1963-2018 - 55 years of Research for Social Change

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Back | Programme Area: Social Policy and Development (2000 - 2009)

The Politics of Welfare Developmentalism in Hong Kong

This paper examines the change in social policy in Hong Kong Special Administrative Region (HKSAR) after the 1997 Asian financial crisis, tracing how the historical path of development, economic globalization and the state of political development have combined to structure the response of the state to growing pressures for change in its welfare regime.

Compared with its Asian counterparts, the welfare regime of HKSAR stands out because of the strong role played by the state as the financier and provider of services, as opposed to being simply the regulator. On top of its heavy involvement in financing and provision, it is perhaps also the state that adheres most closely to the idea of small government. This paradoxical combination of a colonial state of limited capacity with a relatively heavy state role in financing and the provision of collective consumption is the result of the confluence of a number of factors that were related to the colonial condition, namely the interest of colonial domination, and the special configuration of economic and financial policies that arose from such interest.

The founding of the “residual welfare state” in the early 1970s marked the inception of welfare developmentalism in Hong Kong. Rapid industrialization, socioeconomic development and a crisis of legitimacy generated the need for more social provision. At the same time, the colonial state was careful to subsume this political need for better social provision under the wider policy parameters of economic non-interventionism and financial conservatism (which entailed a low tax rate, low public expenditure and a public sector of limited size). Sustaining this residual welfare state required high economic growth rates to generate a continuous increase in government revenue with which to fund the expansion of social programmes. A situation of full employment also gave rise to real wage increases that minimized public demands for welfare provision.

These optimal conditions started to change in the 1980s, as socioeconomic development, economic restructuring, the rise of structural poverty, an aging population and rising expectations all led to increasing demands for social programmes. The potential problem of the long-term sustainability of the residual welfare state was partly obscured in the late 1980s to early 1990s by the economic bubble generated by the real estate market. The political transition toward 1997 saw the partial democratization of the legislature. An accumulation of revenue coupled with the political transition led the government to generously increase spending on social provision. The first chief executive of HKSAR, Tung Chee-Hwa, continued increasing social spending, envisioning the construction of a Confucian welfare state as the basis of the new political order. However the Confucian contract’s underlying message of strong political leadership, social unity and a caring government was dealt a deathblow by the Asian financial crisis, which resulted in an economic downturn that destroyed the preconditions that underlay the old social pact. An economic recession of unprecedented magnitude reduced the growth of gross domestic product (GDP) to –5.3 per cent in 1998, increased the unemployment rate to 7.4 per cent in the second quarter of 2002, and raised the public budget deficit to 65 billion Hong Kong dollars (equivalent to 5.2 per cent of GDP) in 2001–2002. Both the middle and lower classes were hit hard by unemployment, wage decline and asset deflation.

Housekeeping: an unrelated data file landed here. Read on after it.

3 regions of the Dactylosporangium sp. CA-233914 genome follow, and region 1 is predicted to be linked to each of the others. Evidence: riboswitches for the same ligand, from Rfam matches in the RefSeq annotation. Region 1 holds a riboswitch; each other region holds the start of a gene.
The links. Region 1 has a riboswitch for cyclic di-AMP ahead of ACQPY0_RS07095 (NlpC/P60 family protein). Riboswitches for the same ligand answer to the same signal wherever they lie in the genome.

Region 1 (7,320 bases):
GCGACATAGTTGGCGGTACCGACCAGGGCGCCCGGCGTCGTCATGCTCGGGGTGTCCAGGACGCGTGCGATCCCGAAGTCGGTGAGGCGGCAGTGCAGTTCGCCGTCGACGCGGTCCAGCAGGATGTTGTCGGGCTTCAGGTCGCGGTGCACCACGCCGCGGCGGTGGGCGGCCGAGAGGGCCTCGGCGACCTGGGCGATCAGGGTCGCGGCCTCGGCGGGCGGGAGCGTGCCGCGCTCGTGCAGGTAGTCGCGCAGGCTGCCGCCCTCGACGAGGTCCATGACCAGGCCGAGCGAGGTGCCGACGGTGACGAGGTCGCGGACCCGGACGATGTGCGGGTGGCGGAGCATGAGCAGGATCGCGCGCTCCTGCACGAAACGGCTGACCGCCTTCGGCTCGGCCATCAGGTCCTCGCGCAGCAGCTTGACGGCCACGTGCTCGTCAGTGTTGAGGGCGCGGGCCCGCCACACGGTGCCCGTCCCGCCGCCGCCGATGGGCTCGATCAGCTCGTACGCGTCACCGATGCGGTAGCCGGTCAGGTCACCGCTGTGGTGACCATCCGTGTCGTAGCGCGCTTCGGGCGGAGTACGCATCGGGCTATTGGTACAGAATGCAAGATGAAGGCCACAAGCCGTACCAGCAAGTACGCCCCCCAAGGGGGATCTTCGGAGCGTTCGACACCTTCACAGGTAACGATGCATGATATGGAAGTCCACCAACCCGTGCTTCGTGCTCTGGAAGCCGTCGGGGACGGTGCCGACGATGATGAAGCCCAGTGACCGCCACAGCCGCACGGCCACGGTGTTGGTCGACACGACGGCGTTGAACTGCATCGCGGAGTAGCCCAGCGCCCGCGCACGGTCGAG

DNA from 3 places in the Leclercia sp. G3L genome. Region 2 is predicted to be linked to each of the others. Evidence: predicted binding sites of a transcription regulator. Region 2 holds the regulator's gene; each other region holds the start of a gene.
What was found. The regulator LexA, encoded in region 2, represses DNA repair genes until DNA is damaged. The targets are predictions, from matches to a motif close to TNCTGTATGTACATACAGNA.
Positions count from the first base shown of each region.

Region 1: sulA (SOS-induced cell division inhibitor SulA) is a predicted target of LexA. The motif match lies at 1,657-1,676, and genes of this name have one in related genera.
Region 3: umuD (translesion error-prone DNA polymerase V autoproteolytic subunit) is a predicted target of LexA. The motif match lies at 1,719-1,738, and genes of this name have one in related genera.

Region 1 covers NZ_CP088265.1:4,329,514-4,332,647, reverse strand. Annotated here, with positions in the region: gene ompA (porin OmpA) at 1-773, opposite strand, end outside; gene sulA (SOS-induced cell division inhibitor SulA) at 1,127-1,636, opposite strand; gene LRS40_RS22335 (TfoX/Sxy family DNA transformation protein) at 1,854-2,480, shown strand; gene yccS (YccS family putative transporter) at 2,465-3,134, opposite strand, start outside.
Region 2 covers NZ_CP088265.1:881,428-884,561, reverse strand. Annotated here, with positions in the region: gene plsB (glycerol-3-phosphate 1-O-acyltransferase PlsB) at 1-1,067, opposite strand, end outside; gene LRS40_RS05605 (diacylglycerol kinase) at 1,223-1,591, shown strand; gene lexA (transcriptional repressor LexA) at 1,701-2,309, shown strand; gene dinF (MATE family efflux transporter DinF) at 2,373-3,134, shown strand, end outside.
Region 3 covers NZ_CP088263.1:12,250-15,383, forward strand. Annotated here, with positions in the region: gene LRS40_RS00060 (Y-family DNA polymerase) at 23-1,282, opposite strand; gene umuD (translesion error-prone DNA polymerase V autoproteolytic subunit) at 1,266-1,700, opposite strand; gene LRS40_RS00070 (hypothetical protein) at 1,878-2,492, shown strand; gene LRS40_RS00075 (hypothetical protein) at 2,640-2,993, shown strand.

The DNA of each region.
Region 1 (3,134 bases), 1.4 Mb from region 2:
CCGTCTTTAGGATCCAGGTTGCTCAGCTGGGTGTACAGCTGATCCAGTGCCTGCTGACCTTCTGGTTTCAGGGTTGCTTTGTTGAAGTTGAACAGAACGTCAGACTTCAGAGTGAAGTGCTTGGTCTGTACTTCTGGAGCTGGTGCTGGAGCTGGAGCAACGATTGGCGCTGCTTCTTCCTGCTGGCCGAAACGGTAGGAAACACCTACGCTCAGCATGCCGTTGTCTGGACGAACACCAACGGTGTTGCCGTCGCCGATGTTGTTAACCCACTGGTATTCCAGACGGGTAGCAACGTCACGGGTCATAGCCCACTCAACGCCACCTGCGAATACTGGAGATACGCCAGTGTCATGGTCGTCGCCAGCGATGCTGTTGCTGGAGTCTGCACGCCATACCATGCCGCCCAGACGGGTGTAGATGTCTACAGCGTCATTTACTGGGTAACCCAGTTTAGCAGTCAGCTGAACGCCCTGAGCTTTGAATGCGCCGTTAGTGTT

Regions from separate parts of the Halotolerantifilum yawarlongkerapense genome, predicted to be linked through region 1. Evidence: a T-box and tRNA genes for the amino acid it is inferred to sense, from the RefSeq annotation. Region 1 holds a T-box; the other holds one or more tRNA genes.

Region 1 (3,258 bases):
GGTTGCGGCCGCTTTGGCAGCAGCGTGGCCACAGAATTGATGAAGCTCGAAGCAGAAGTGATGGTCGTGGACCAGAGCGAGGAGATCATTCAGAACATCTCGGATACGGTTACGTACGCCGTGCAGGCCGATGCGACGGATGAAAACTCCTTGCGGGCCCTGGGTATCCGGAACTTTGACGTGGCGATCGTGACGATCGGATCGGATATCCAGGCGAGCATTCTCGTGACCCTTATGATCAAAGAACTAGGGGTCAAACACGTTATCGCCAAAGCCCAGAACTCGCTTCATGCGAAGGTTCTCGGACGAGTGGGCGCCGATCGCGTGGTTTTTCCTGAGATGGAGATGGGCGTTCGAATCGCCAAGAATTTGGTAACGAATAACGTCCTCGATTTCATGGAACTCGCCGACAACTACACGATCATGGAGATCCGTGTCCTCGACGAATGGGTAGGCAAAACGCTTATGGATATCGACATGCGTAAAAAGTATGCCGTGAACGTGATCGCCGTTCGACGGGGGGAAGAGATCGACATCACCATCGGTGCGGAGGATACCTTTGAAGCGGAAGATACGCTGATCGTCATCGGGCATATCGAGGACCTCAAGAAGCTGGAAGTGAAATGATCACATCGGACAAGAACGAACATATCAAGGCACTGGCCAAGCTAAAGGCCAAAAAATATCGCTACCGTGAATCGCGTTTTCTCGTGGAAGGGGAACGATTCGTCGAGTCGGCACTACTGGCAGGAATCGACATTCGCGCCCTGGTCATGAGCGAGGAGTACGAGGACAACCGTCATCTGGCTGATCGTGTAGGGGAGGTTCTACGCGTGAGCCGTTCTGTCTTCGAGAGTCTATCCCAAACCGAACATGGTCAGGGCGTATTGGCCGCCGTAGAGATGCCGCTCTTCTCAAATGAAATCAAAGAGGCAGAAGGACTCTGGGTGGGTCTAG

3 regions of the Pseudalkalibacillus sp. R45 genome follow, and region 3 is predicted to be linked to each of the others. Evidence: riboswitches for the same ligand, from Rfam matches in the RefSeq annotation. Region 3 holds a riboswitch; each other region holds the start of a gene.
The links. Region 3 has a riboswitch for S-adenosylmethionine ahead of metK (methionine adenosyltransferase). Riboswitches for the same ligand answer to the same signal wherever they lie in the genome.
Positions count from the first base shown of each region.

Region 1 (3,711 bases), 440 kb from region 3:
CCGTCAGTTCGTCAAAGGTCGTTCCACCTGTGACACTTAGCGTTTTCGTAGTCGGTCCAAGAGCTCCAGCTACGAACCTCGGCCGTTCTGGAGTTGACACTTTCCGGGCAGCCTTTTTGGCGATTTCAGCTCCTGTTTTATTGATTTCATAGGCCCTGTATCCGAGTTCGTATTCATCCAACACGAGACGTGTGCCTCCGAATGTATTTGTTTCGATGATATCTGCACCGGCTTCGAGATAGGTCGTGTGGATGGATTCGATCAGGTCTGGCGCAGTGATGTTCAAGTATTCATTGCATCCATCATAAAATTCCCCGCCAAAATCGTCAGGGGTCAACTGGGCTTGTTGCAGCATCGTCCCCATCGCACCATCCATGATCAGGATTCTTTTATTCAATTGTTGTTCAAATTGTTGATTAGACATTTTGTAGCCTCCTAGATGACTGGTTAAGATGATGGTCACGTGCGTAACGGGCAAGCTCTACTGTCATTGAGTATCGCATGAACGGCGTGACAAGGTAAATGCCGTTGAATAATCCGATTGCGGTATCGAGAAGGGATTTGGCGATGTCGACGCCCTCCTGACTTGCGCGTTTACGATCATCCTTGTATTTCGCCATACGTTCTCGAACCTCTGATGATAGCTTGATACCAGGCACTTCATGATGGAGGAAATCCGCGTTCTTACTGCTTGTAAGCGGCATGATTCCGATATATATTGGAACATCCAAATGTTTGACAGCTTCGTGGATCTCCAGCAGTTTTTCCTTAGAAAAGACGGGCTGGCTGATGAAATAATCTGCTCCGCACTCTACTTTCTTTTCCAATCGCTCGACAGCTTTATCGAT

Faced with all these challenges, the government prioritized the elimination of the budget deficit; as a result, social programmes suffered from expenditure cutbacks. The retrenchment of the residual welfare state was accomplished through measures of recommodification and cost containment. In response to the structural problems of the economy, the government embarked on the development of a knowledge-based economy and government initiatives in business. The reconfiguration of welfare developmentalism thus entailed a neoliberal turn in social policy and a developmentalist turn in economic policy. The withdrawal of the state from redistributive social programmes has happened at a time when the middle and lower classes have been deeply affected by real financial difficulties, a substantial decline in standards of living, and a lack of social safety nets that could serve as a buffer against such economic fluctuations.

The prospects for more progressive social policy change lie in the construction of alternative discourses. While political parties, labour unions, non-governmental organizations and profes­sional organizations have been quite critical of current development trends, a stronger societal consensus has yet to emerge on what the contours of the new social pact should be. Many of the institutional conditions for the generation of this consensus—and hence, progressive change—hinge on further constitutional reform. In sum, in Asian industrialized states such as HKSAR, social policy reform is inevitably connected with democratization.

Eliza W.Y. Lee is Associate Professor in the Department of Government and Public Administra­tion at the Chinese University of Hong Kong.